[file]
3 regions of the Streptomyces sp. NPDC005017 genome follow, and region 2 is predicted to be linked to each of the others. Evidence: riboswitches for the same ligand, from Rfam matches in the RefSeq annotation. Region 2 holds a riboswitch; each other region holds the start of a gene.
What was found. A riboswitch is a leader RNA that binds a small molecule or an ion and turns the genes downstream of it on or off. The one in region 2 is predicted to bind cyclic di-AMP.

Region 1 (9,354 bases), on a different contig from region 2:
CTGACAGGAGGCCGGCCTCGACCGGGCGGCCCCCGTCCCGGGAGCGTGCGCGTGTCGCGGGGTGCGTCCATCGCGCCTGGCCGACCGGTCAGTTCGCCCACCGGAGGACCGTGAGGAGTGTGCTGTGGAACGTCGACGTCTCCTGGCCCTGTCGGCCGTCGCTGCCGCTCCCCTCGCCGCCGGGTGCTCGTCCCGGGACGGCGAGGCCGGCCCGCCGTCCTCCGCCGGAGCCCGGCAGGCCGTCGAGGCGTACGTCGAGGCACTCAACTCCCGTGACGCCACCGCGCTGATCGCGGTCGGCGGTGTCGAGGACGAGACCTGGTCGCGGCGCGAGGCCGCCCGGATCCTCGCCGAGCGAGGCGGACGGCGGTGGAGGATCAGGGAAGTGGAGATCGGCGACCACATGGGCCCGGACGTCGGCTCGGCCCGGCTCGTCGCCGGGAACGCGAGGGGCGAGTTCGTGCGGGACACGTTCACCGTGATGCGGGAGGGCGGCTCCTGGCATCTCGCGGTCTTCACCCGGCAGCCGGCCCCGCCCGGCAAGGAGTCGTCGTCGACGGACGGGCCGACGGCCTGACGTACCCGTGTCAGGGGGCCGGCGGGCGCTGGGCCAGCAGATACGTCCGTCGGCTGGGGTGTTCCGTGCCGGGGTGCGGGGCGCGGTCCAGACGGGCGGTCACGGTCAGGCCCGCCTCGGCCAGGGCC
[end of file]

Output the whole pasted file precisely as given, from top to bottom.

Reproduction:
3 regions of the Streptomyces sp. NPDC005017 genome follow, and region 2 is predicted to be linked to each of the others. Evidence: riboswitches for the same ligand, from Rfam matches in the RefSeq annotation. Region 2 holds a riboswitch; each other region holds the start of a gene.
What was found. A riboswitch is a leader RNA that binds a small molecule or an ion and turns the genes downstream of it on or off. The one in region 2 is predicted to bind cyclic di-AMP.

Region 1 (9,354 bases), on a different contig from region 2:
CTGACAGGAGGCCGGCCTCGACCGGGCGGCCCCCGTCCCGGGAGCGTGCGCGTGTCGCGGGGTGCGTCCATCGCGCCTGGCCGACCGGTCAGTTCGCCCACCGGAGGACCGTGAGGAGTGTGCTGTGGAACGTCGACGTCTCCTGGCCCTGTCGGCCGTCGCTGCCGCTCCCCTCGCCGCCGGGTGCTCGTCCCGGGACGGCGAGGCCGGCCCGCCGTCCTCCGCCGGAGCCCGGCAGGCCGTCGAGGCGTACGTCGAGGCACTCAACTCCCGTGACGCCACCGCGCTGATCGCGGTCGGCGGTGTCGAGGACGAGACCTGGTCGCGGCGCGAGGCCGCCCGGATCCTCGCCGAGCGAGGCGGACGGCGGTGGAGGATCAGGGAAGTGGAGATCGGCGACCACATGGGCCCGGACGTCGGCTCGGCCCGGCTCGTCGCCGGGAACGCGAGGGGCGAGTTCGTGCGGGACACGTTCACCGTGATGCGGGAGGGCGGCTCCTGGCATCTCGCGGTCTTCACCCGGCAGCCGGCCCCGCCCGGCAAGGAGTCGTCGTCGACGGACGGGCCGACGGCCTGACGTACCCGTGTCAGGGGGCCGGCGGGCGCTGGGCCAGCAGATACGTCCGTCGGCTGGGGTGTTCCGTGCCGGGGTGCGGGGCGCGGTCCAGACGGGCGGTCACGGTCAGGCCCGCCTCGGCCAGGGCC